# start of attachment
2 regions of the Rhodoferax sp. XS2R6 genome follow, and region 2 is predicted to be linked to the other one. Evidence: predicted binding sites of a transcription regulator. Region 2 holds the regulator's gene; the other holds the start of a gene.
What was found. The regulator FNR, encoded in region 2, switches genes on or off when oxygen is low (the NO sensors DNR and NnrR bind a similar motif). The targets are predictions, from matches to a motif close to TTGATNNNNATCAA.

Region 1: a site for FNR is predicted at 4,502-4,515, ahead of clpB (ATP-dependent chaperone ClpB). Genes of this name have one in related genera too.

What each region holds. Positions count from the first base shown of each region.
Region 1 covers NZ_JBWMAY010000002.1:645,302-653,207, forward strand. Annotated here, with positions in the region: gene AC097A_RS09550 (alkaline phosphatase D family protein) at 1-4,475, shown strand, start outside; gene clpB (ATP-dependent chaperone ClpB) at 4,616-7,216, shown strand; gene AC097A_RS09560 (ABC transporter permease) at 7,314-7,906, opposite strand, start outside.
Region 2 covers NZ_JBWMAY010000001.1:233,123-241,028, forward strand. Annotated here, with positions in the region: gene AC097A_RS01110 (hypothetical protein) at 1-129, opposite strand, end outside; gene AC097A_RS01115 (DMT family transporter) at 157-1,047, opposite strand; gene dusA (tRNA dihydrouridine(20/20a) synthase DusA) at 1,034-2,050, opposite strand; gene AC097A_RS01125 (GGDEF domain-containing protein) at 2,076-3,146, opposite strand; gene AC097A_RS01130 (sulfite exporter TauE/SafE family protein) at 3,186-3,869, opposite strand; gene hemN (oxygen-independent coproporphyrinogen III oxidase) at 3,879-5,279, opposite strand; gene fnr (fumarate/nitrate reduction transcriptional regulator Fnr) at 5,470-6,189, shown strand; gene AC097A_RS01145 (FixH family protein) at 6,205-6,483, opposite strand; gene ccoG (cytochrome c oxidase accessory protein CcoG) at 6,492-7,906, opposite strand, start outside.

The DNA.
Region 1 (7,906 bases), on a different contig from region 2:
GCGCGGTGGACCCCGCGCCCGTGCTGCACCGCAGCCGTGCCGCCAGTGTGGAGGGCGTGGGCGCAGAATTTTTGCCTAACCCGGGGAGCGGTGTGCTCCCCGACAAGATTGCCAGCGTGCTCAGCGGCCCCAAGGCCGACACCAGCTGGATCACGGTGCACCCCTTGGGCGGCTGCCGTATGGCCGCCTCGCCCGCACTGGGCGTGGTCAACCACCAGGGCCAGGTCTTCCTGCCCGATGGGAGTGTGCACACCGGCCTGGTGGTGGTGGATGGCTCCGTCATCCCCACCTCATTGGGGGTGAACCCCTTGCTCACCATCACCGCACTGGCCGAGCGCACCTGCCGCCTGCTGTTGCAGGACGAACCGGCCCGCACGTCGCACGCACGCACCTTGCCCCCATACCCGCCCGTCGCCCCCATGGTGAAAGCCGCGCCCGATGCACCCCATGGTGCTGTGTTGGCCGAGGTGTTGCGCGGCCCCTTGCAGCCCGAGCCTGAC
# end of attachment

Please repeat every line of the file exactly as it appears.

2 regions of the Rhodoferax sp. XS2R6 genome follow, and region 2 is predicted to be linked to the other one. Evidence: predicted binding sites of a transcription regulator. Region 2 holds the regulator's gene; the other holds the start of a gene.
What was found. The regulator FNR, encoded in region 2, switches genes on or off when oxygen is low (the NO sensors DNR and NnrR bind a similar motif). The targets are predictions, from matches to a motif close to TTGATNNNNATCAA.

Region 1: a site for FNR is predicted at 4,502-4,515, ahead of clpB (ATP-dependent chaperone ClpB). Genes of this name have one in related genera too.

What each region holds. Positions count from the first base shown of each region.
Region 1 covers NZ_JBWMAY010000002.1:645,302-653,207, forward strand. Annotated here, with positions in the region: gene AC097A_RS09550 (alkaline phosphatase D family protein) at 1-4,475, shown strand, start outside; gene clpB (ATP-dependent chaperone ClpB) at 4,616-7,216, shown strand; gene AC097A_RS09560 (ABC transporter permease) at 7,314-7,906, opposite strand, start outside.
Region 2 covers NZ_JBWMAY010000001.1:233,123-241,028, forward strand. Annotated here, with positions in the region: gene AC097A_RS01110 (hypothetical protein) at 1-129, opposite strand, end outside; gene AC097A_RS01115 (DMT family transporter) at 157-1,047, opposite strand; gene dusA (tRNA dihydrouridine(20/20a) synthase DusA) at 1,034-2,050, opposite strand; gene AC097A_RS01125 (GGDEF domain-containing protein) at 2,076-3,146, opposite strand; gene AC097A_RS01130 (sulfite exporter TauE/SafE family protein) at 3,186-3,869, opposite strand; gene hemN (oxygen-independent coproporphyrinogen III oxidase) at 3,879-5,279, opposite strand; gene fnr (fumarate/nitrate reduction transcriptional regulator Fnr) at 5,470-6,189, shown strand; gene AC097A_RS01145 (FixH family protein) at 6,205-6,483, opposite strand; gene ccoG (cytochrome c oxidase accessory protein CcoG) at 6,492-7,906, opposite strand, start outside.

The DNA.
Region 1 (7,906 bases), on a different contig from region 2:
GCGCGGTGGACCCCGCGCCCGTGCTGCACCGCAGCCGTGCCGCCAGTGTGGAGGGCGTGGGCGCAGAATTTTTGCCTAACCCGGGGAGCGGTGTGCTCCCCGACAAGATTGCCAGCGTGCTCAGCGGCCCCAAGGCCGACACCAGCTGGATCACGGTGCACCCCTTGGGCGGCTGCCGTATGGCCGCCTCGCCCGCACTGGGCGTGGTCAACCACCAGGGCCAGGTCTTCCTGCCCGATGGGAGTGTGCACACCGGCCTGGTGGTGGTGGATGGCTCCGTCATCCCCACCTCATTGGGGGTGAACCCCTTGCTCACCATCACCGCACTGGCCGAGCGCACCTGCCGCCTGCTGTTGCAGGACGAACCGGCCCGCACGTCGCACGCACGCACCTTGCCCCCATACCCGCCCGTCGCCCCCATGGTGAAAGCCGCGCCCGATGCACCCCATGGTGCTGTGTTGGCCGAGGTGTTGCGCGGCCCCTTGCAGCCCGAGCCTGAC